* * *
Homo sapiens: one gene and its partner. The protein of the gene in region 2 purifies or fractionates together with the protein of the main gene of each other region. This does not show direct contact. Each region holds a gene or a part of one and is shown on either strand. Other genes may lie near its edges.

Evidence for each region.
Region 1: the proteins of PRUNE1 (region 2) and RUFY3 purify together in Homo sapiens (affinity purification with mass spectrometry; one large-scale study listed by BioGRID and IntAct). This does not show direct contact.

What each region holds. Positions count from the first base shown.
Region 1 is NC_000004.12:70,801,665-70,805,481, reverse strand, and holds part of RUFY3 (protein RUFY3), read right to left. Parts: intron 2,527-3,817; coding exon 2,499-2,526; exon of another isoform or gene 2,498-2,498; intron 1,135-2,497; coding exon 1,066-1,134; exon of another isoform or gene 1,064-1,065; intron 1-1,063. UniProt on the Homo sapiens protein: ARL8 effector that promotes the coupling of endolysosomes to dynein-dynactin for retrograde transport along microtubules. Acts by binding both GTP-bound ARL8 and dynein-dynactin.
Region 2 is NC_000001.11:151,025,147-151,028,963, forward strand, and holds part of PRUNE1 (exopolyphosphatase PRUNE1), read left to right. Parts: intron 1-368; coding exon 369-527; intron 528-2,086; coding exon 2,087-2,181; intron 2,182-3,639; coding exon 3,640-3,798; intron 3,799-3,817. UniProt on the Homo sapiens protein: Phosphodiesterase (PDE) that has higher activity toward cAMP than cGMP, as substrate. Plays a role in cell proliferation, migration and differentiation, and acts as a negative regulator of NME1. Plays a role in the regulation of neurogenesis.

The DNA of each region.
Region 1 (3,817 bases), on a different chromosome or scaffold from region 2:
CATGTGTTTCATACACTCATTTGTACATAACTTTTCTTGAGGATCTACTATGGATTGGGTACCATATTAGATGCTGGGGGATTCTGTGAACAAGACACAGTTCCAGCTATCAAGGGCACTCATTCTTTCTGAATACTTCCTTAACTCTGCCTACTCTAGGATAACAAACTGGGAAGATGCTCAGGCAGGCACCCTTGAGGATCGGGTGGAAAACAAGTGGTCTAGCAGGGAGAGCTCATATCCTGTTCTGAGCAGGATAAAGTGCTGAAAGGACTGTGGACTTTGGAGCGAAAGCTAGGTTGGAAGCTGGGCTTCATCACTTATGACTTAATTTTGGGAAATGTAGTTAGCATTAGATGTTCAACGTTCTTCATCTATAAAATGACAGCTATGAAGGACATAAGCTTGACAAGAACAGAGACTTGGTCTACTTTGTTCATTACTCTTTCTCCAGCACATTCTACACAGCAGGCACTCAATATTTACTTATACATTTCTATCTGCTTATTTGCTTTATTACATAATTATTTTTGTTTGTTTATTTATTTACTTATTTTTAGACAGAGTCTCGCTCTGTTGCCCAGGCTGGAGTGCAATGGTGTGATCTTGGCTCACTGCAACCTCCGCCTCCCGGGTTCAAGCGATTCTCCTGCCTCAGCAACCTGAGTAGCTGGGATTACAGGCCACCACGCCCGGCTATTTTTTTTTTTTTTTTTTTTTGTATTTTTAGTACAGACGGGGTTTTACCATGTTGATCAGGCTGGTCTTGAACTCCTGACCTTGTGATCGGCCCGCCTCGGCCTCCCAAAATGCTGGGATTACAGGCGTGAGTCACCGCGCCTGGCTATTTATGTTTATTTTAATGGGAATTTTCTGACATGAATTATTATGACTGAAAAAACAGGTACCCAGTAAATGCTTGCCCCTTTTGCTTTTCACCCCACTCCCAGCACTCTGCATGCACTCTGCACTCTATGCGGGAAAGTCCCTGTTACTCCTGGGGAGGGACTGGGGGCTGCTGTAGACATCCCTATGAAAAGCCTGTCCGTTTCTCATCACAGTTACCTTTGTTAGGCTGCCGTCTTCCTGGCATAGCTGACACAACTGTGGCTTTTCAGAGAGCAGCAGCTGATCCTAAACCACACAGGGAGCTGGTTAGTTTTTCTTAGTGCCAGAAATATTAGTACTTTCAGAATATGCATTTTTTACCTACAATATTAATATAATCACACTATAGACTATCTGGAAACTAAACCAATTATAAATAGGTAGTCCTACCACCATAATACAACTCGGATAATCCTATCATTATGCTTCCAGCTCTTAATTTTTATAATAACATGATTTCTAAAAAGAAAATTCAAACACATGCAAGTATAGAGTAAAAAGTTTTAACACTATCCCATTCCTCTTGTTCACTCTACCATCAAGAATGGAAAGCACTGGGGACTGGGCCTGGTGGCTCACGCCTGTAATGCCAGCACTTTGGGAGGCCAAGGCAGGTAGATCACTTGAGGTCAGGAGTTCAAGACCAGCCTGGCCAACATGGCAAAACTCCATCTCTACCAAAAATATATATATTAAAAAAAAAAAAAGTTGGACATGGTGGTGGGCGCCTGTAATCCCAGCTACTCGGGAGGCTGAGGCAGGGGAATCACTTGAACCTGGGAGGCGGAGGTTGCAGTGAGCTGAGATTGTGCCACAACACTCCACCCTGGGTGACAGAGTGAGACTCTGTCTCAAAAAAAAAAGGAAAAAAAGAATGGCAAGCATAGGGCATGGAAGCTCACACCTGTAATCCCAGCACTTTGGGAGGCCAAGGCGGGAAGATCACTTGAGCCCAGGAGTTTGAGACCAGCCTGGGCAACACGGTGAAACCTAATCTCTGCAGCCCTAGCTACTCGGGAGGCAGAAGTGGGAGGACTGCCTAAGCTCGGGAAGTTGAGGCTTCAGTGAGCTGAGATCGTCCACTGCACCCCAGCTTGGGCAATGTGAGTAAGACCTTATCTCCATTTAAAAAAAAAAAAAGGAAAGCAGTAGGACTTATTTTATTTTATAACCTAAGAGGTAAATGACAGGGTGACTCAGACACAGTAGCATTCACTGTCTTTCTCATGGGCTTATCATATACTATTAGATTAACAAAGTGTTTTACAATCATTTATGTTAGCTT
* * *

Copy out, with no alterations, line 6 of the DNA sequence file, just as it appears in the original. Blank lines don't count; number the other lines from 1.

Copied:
Region 2 is NC_000001.11:151,025,147-151,028,963, forward strand, and holds part of PRUNE1 (exopolyphosphatase PRUNE1), read left to right. Parts: intron 1-368; coding exon 369-527; intron 528-2,086; coding exon 2,087-2,181; intron 2,182-3,639; coding exon 3,640-3,798; intron 3,799-3,817. UniProt on the Homo sapiens protein: Phosphodiesterase (PDE) that has higher activity toward cAMP than cGMP, as substrate. Plays a role in cell proliferation, migration and differentiation, and acts as a negative regulator of NME1. Plays a role in the regulation of neurogenesis.